• Alertness or feeling on edge, such as being easily upset or angry and experiencing a feeling of extreme alertness
  • Avoiding feelings or memories, including turning to alcohol or drugs or feeling physically numb or detached from your body
  • Difficult beliefs or feelings, including blaming yourself and feeling like nowhere is safe



Therapies available on the NHS include talking ones such as trauma-focused cognitive behavioural therapy, eye movement desensitisation and reprocessing, and sometimes medication.

But the Miscarriage Association says there is an urgent need for better access to talking and other psychological therapies for those affected. At present, most women have to ask for help themselves rather than support being in place.

Prof Bourne believes there needs to be more research into other ways of helping people experiencing loss.

One idea his team is experimenting with is offering women virtual reality headsets during miscarriage procedures.

It builds on previous work that shows VR headsets can help reduce pain during some medical procedures.

Researcher Dr Nina Parker says the aim is “to transport them to sort of a more calm, virtual reality world for distraction from the pain and anxiety during the procedure”.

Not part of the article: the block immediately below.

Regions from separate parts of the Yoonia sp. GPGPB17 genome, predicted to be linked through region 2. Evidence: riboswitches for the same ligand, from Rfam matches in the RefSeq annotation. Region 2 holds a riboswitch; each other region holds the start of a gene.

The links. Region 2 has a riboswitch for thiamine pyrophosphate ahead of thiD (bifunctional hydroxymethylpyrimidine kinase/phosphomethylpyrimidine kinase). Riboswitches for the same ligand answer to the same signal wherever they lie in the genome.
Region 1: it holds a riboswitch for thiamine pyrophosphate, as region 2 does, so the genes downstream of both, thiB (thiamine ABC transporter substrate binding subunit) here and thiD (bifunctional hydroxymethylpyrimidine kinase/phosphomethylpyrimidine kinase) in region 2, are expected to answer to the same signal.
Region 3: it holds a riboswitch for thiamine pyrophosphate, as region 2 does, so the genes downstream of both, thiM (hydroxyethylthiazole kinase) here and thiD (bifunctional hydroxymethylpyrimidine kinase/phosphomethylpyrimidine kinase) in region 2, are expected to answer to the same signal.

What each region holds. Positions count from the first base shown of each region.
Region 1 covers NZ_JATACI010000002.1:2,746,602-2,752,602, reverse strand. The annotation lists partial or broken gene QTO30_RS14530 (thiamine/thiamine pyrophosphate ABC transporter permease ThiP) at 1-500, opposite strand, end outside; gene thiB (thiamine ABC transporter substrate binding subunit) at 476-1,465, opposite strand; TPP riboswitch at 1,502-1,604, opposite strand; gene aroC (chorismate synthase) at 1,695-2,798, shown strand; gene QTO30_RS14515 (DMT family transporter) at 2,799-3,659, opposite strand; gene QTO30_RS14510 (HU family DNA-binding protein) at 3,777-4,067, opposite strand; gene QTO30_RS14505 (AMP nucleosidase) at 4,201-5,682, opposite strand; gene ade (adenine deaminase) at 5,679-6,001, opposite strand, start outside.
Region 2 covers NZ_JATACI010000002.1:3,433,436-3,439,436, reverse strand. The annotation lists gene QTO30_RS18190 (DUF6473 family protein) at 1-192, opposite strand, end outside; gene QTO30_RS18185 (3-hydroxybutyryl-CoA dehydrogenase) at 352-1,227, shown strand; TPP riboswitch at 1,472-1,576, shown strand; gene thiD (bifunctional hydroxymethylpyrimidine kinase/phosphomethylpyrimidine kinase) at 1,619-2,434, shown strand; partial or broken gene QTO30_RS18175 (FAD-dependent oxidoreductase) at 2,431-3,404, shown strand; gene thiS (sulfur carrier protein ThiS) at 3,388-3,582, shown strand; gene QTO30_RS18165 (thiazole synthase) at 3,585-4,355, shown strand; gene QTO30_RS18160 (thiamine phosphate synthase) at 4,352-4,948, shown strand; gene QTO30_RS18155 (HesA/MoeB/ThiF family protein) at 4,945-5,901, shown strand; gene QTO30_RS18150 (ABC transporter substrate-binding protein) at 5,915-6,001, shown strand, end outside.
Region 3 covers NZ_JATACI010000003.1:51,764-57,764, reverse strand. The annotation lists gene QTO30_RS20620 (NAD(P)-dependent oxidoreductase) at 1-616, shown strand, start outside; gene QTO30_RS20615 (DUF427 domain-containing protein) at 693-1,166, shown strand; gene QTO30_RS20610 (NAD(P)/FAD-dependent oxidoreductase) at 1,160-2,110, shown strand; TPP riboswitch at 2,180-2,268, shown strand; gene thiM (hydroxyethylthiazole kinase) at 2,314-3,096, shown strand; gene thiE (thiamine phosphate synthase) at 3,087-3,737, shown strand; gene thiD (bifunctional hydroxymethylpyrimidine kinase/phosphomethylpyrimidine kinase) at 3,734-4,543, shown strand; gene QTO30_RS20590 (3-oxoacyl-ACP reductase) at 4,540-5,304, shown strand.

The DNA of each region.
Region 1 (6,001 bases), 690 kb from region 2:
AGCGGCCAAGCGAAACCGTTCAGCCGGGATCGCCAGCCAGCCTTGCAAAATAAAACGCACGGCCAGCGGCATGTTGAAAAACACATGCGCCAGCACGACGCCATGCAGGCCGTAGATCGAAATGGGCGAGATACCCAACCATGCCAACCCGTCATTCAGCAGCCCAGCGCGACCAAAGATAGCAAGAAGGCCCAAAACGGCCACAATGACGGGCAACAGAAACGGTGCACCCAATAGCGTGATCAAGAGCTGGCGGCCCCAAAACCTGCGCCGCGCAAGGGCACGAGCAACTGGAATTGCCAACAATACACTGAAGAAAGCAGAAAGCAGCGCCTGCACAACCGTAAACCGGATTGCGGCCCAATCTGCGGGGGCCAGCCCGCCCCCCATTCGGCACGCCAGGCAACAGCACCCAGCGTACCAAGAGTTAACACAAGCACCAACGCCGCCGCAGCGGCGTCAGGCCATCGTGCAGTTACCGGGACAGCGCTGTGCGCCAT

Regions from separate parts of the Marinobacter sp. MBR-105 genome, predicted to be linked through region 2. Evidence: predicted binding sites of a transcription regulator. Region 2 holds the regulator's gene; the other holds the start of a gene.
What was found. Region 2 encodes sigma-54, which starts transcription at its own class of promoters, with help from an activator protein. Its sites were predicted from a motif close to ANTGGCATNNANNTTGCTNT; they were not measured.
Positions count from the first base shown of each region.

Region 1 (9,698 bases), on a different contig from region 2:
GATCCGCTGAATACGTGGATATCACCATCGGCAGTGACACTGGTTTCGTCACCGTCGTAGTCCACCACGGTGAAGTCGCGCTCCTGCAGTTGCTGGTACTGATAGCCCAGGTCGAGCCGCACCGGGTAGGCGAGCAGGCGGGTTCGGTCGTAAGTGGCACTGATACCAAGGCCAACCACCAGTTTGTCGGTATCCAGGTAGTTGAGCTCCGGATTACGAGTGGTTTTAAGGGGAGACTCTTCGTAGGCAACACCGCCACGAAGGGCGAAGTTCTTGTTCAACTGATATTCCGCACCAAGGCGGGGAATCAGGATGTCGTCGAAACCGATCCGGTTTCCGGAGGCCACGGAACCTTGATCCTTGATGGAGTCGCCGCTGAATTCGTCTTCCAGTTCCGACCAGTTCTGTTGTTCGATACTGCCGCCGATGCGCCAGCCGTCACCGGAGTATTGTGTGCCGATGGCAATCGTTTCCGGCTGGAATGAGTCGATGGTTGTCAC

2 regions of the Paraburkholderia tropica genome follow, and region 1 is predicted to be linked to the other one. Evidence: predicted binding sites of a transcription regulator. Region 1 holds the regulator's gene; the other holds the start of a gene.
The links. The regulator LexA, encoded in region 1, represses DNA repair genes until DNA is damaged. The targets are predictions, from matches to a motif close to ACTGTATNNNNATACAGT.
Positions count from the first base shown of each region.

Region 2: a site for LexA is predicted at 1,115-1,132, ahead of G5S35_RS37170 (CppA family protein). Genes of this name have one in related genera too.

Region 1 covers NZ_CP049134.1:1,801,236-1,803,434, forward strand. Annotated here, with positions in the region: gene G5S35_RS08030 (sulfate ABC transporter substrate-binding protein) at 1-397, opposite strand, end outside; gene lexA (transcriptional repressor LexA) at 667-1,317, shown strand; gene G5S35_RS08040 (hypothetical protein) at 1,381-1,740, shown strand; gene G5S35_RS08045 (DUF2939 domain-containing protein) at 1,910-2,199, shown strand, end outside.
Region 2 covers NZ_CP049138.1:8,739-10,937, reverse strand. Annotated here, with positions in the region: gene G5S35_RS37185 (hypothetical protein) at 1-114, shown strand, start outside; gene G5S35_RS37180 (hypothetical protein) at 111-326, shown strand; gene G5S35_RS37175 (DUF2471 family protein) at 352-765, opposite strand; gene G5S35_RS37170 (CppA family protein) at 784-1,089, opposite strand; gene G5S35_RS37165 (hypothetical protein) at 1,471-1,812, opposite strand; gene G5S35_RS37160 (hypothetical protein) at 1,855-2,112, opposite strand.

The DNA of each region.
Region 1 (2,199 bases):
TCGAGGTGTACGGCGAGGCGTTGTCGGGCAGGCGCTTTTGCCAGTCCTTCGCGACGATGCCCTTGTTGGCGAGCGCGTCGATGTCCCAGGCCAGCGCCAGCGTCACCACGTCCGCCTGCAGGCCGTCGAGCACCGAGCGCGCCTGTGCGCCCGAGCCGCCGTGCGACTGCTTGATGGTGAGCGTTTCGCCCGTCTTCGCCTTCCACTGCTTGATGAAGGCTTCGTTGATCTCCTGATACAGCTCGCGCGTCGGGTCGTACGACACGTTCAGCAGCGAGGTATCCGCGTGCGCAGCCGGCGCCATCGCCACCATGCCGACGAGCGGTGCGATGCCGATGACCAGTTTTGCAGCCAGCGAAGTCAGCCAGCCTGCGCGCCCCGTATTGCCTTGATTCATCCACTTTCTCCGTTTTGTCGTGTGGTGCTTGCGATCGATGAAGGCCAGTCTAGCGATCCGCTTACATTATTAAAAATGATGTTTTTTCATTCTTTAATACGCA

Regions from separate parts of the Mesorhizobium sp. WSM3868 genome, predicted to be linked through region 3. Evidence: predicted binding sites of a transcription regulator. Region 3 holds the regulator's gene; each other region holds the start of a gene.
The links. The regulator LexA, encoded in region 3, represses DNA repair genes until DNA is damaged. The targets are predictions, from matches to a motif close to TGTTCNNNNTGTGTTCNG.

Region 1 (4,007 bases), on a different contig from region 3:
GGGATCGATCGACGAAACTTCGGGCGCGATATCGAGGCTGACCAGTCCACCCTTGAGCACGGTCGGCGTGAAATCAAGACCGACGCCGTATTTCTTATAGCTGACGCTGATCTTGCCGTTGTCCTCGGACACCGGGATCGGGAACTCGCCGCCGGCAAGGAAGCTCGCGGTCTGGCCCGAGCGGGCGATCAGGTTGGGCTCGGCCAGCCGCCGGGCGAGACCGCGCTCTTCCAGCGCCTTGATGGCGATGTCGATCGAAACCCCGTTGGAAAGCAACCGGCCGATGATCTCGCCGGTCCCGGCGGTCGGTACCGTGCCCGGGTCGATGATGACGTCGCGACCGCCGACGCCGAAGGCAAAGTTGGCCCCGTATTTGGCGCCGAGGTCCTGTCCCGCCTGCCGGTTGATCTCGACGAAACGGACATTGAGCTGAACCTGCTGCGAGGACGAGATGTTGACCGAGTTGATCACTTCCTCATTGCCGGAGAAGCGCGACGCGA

She adds: “There is nothing that we are ever going to be able to do that takes away from the loss and the trauma of losing pregnancy and having a miscarriage.

“But if we can do everything that we can to minimise any additional trauma we might be adding to in the interactions that are had within the hospital, then we are obligated to do that.”

Representation of a calming meadow in virtual reality

Image source, ?????

Meera had a miscarriage before Christmas and was offered use of the VR headset at Queen Charlotte’s hospital in London. She said she was glad to use it while having what’s called a manual vacuum aspiration procedure to remove pregnancy tissue from the womb – and would encourage others to try it.

“I shed a tear but without feeling suffocated or overwhelmed by what was happening because I felt I was in this other space, watching this totally different scene,” she said.

“But I still felt present for what was happening to me, which was important to me too.”

Dr Parker is also investigating whether immersing people in brief tasks – such as playing a modified computer game or listening to a podcast – immediately after recalling a painful memory, can help prevent PTSD and other psychological problems developing.

The theory is that getting someone to do a task in this way could have an impact on the way the brain processes difficult intrusive memories, and may help prevent them from developing more distressing and persistent symptoms.

A Department of Health spokesperson said: “We’re committed to making the NHS the safest place in the world for maternity care and supporting anyone who experiences a miscarriage.”

A maternity disparities taskforce was launched recently to ensure all mothers and babies receive the best care.

The government said it had also set up 26 maternal mental health hubs for 24,000 more expectant or bereaved mothers to access treatment for a range of mental health issues in England.